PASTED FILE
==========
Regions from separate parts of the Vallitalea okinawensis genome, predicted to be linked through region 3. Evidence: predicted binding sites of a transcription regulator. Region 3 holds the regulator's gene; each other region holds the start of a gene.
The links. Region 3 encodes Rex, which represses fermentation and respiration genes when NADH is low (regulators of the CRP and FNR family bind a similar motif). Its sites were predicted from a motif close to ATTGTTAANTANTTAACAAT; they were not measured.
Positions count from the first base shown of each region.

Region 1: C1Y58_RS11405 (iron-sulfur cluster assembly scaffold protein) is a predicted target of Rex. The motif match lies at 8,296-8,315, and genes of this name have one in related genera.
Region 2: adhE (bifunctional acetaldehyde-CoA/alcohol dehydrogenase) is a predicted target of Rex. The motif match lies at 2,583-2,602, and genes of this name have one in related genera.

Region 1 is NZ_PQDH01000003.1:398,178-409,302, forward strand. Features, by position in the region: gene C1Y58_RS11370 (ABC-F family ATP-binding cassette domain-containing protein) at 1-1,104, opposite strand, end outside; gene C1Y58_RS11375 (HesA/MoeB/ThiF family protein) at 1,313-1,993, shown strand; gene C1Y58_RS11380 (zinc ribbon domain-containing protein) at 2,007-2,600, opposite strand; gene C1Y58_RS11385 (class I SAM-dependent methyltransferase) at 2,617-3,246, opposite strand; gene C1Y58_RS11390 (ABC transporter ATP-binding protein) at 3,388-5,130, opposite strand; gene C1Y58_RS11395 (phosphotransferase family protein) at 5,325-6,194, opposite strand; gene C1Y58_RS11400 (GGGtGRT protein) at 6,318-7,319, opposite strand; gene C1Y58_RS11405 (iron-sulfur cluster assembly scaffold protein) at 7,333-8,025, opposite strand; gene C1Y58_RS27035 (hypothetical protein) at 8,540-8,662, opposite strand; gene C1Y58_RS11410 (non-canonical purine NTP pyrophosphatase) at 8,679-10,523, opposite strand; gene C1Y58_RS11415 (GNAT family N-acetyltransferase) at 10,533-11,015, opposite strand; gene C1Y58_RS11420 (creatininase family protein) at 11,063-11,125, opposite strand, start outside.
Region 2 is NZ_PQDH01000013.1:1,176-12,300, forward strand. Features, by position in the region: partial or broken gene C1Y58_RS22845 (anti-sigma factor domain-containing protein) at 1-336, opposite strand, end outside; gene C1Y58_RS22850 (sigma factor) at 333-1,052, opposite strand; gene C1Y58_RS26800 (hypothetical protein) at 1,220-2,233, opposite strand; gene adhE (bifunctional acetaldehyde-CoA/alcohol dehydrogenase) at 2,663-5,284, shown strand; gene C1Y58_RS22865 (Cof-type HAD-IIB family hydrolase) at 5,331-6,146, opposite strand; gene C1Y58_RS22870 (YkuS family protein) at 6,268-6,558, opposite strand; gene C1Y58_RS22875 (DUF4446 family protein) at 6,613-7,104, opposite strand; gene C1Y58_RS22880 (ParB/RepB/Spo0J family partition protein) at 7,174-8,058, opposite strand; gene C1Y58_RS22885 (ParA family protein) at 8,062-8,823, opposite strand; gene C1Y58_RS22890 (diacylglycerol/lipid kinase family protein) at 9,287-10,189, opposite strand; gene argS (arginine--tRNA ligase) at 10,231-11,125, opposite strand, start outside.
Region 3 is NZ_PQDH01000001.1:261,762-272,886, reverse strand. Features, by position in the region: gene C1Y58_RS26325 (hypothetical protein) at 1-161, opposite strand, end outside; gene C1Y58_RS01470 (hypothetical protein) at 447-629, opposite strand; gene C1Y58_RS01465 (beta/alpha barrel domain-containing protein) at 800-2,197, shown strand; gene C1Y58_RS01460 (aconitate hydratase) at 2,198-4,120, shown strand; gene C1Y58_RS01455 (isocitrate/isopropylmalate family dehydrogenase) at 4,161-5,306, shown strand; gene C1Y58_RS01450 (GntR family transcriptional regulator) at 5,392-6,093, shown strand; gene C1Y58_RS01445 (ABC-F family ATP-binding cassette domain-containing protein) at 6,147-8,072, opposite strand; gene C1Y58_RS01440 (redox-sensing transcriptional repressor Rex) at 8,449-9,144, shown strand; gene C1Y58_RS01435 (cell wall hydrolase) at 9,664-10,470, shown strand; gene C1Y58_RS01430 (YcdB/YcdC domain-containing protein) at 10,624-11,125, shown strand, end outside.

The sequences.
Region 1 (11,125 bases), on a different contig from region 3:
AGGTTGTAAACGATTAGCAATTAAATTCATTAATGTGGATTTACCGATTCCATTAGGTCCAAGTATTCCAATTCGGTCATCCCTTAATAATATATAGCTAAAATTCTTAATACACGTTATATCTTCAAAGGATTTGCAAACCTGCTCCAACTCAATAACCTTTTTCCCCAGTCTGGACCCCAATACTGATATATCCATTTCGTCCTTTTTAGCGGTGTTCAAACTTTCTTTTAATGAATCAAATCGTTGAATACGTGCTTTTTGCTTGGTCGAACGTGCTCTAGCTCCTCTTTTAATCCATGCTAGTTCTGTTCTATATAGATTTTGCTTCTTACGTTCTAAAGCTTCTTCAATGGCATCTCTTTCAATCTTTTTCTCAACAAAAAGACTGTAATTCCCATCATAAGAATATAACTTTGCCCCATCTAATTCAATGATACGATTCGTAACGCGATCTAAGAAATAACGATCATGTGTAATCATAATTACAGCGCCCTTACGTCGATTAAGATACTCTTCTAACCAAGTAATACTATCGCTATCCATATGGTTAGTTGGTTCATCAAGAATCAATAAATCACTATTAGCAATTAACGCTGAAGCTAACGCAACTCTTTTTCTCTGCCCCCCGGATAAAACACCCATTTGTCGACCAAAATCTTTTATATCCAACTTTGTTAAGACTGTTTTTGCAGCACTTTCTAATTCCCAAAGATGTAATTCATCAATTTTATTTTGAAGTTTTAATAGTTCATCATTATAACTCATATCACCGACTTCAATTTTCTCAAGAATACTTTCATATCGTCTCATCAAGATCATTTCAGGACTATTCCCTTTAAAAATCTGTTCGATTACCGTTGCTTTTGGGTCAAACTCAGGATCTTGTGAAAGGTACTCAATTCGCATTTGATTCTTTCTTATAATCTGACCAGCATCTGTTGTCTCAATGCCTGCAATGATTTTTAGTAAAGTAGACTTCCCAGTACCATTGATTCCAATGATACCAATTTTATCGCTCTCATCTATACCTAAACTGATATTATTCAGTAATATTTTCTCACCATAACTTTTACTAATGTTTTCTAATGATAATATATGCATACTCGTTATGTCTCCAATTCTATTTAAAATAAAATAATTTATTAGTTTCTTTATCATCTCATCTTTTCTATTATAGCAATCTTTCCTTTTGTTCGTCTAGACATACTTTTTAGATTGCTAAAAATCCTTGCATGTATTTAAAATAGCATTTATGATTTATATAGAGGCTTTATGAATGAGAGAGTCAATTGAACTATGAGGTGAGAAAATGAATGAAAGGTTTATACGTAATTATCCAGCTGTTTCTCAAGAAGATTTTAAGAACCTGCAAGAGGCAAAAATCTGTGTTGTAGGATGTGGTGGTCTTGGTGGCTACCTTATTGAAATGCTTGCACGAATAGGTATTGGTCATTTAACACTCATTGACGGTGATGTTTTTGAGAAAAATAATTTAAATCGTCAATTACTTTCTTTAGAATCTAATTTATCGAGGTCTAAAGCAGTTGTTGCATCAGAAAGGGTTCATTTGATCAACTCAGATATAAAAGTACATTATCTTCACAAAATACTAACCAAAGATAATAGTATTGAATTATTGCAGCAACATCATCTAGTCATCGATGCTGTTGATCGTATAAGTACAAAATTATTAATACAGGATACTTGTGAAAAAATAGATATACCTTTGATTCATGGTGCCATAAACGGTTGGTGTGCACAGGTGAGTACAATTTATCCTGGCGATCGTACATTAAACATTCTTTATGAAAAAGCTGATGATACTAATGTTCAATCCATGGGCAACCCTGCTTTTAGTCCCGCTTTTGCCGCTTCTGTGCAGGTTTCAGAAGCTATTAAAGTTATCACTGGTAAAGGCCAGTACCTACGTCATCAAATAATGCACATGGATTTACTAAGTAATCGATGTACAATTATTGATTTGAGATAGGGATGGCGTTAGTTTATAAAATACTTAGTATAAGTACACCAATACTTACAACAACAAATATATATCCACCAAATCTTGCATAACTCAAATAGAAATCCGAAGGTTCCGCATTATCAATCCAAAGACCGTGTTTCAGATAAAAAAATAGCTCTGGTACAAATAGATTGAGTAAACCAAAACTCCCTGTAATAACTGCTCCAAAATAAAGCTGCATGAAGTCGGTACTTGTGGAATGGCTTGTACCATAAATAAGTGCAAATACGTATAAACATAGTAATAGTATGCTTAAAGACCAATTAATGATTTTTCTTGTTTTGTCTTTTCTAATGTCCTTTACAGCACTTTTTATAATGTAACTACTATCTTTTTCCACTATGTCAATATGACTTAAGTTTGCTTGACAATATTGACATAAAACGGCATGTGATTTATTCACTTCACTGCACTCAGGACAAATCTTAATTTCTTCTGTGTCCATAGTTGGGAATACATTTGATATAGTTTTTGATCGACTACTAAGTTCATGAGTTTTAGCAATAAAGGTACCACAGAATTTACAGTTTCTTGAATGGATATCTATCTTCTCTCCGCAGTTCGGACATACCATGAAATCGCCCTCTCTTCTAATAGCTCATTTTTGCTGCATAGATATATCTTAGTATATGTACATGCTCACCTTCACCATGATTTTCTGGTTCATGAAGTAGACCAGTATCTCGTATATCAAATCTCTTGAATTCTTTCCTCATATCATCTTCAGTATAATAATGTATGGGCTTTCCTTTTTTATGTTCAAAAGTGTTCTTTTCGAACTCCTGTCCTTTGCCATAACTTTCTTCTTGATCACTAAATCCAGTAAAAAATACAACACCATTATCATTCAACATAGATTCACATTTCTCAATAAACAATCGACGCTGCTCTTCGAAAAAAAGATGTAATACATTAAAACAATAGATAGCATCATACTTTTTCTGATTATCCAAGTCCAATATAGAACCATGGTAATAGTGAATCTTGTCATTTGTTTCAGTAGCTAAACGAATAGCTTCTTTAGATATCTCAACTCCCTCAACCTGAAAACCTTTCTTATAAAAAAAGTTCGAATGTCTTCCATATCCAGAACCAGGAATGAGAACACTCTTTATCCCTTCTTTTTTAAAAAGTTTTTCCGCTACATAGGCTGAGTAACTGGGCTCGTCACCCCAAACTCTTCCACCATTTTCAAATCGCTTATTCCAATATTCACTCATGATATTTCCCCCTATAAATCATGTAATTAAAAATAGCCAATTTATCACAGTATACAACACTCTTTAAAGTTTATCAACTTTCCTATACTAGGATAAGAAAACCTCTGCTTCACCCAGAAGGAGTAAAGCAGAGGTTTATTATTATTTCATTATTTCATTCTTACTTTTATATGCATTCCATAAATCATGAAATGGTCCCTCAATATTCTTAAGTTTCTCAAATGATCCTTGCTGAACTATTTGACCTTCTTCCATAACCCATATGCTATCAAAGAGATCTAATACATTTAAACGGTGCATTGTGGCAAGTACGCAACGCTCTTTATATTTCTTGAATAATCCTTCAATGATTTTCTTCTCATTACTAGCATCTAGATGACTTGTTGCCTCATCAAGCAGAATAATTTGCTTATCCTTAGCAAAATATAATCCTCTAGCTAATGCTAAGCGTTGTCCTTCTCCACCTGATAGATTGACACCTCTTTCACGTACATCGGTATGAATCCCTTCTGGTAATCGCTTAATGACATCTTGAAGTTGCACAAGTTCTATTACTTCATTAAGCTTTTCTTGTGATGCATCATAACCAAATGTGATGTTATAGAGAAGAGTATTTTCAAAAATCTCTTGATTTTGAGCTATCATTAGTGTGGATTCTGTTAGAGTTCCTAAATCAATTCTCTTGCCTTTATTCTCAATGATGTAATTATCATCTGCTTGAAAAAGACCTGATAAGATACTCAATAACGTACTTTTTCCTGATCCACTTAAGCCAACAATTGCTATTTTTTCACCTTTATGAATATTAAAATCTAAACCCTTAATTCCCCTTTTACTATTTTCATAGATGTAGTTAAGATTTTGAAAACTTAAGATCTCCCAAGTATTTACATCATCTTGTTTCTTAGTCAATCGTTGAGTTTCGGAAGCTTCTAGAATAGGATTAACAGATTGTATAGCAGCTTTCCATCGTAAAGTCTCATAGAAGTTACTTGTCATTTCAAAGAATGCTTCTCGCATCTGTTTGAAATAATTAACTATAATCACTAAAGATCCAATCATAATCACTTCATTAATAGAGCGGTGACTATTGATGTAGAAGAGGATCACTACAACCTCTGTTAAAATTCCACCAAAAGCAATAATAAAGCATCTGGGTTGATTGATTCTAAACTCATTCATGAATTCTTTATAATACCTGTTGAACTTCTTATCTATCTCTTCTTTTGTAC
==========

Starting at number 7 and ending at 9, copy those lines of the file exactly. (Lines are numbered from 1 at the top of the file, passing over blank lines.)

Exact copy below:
Region 2 is NZ_PQDH01000013.1:1,176-12,300, forward strand. Features, by position in the region: partial or broken gene C1Y58_RS22845 (anti-sigma factor domain-containing protein) at 1-336, opposite strand, end outside; gene C1Y58_RS22850 (sigma factor) at 333-1,052, opposite strand; gene C1Y58_RS26800 (hypothetical protein) at 1,220-2,233, opposite strand; gene adhE (bifunctional acetaldehyde-CoA/alcohol dehydrogenase) at 2,663-5,284, shown strand; gene C1Y58_RS22865 (Cof-type HAD-IIB family hydrolase) at 5,331-6,146, opposite strand; gene C1Y58_RS22870 (YkuS family protein) at 6,268-6,558, opposite strand; gene C1Y58_RS22875 (DUF4446 family protein) at 6,613-7,104, opposite strand; gene C1Y58_RS22880 (ParB/RepB/Spo0J family partition protein) at 7,174-8,058, opposite strand; gene C1Y58_RS22885 (ParA family protein) at 8,062-8,823, opposite strand; gene C1Y58_RS22890 (diacylglycerol/lipid kinase family protein) at 9,287-10,189, opposite strand; gene argS (arginine--tRNA ligase) at 10,231-11,125, opposite strand, start outside.
Region 3 is NZ_PQDH01000001.1:261,762-272,886, reverse strand. Features, by position in the region: gene C1Y58_RS26325 (hypothetical protein) at 1-161, opposite strand, end outside; gene C1Y58_RS01470 (hypothetical protein) at 447-629, opposite strand; gene C1Y58_RS01465 (beta/alpha barrel domain-containing protein) at 800-2,197, shown strand; gene C1Y58_RS01460 (aconitate hydratase) at 2,198-4,120, shown strand; gene C1Y58_RS01455 (isocitrate/isopropylmalate family dehydrogenase) at 4,161-5,306, shown strand; gene C1Y58_RS01450 (GntR family transcriptional regulator) at 5,392-6,093, shown strand; gene C1Y58_RS01445 (ABC-F family ATP-binding cassette domain-containing protein) at 6,147-8,072, opposite strand; gene C1Y58_RS01440 (redox-sensing transcriptional repressor Rex) at 8,449-9,144, shown strand; gene C1Y58_RS01435 (cell wall hydrolase) at 9,664-10,470, shown strand; gene C1Y58_RS01430 (YcdB/YcdC domain-containing protein) at 10,624-11,125, shown strand, end outside.

The sequences.